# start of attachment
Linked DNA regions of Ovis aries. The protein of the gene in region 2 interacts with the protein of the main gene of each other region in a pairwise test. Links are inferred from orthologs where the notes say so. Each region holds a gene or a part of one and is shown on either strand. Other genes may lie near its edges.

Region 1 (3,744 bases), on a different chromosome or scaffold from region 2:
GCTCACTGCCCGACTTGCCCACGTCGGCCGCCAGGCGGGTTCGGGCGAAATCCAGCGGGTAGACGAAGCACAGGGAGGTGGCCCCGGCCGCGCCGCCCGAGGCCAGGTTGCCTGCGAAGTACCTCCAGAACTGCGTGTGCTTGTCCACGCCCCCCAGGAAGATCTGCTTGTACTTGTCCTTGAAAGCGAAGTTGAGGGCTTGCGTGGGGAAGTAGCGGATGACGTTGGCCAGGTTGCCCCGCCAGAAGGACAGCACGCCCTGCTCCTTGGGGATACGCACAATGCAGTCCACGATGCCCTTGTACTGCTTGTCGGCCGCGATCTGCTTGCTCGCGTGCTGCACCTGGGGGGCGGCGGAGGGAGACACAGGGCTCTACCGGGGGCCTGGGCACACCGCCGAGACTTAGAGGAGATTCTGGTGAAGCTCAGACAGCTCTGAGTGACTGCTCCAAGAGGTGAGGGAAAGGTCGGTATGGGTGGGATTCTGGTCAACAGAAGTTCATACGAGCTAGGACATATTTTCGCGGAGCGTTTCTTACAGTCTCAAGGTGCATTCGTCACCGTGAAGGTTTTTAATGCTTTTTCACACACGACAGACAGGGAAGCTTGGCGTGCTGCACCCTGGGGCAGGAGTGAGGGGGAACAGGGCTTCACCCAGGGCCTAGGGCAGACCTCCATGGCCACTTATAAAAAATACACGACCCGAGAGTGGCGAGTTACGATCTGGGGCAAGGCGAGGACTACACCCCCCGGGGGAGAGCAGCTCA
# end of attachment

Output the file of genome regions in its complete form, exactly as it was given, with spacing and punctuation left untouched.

Linked DNA regions of Ovis aries. The protein of the gene in region 2 interacts with the protein of the main gene of each other region in a pairwise test. Links are inferred from orthologs where the notes say so. Each region holds a gene or a part of one and is shown on either strand. Other genes may lie near its edges.

Region 1 (3,744 bases), on a different chromosome or scaffold from region 2:
GCTCACTGCCCGACTTGCCCACGTCGGCCGCCAGGCGGGTTCGGGCGAAATCCAGCGGGTAGACGAAGCACAGGGAGGTGGCCCCGGCCGCGCCGCCCGAGGCCAGGTTGCCTGCGAAGTACCTCCAGAACTGCGTGTGCTTGTCCACGCCCCCCAGGAAGATCTGCTTGTACTTGTCCTTGAAAGCGAAGTTGAGGGCTTGCGTGGGGAAGTAGCGGATGACGTTGGCCAGGTTGCCCCGCCAGAAGGACAGCACGCCCTGCTCCTTGGGGATACGCACAATGCAGTCCACGATGCCCTTGTACTGCTTGTCGGCCGCGATCTGCTTGCTCGCGTGCTGCACCTGGGGGGCGGCGGAGGGAGACACAGGGCTCTACCGGGGGCCTGGGCACACCGCCGAGACTTAGAGGAGATTCTGGTGAAGCTCAGACAGCTCTGAGTGACTGCTCCAAGAGGTGAGGGAAAGGTCGGTATGGGTGGGATTCTGGTCAACAGAAGTTCATACGAGCTAGGACATATTTTCGCGGAGCGTTTCTTACAGTCTCAAGGTGCATTCGTCACCGTGAAGGTTTTTAATGCTTTTTCACACACGACAGACAGGGAAGCTTGGCGTGCTGCACCCTGGGGCAGGAGTGAGGGGGAACAGGGCTTCACCCAGGGCCTAGGGCAGACCTCCATGGCCACTTATAAAAAATACACGACCCGAGAGTGGCGAGTTACGATCTGGGGCAAGGCGAGGACTACACCCCCCGGGGGAGAGCAGCTCA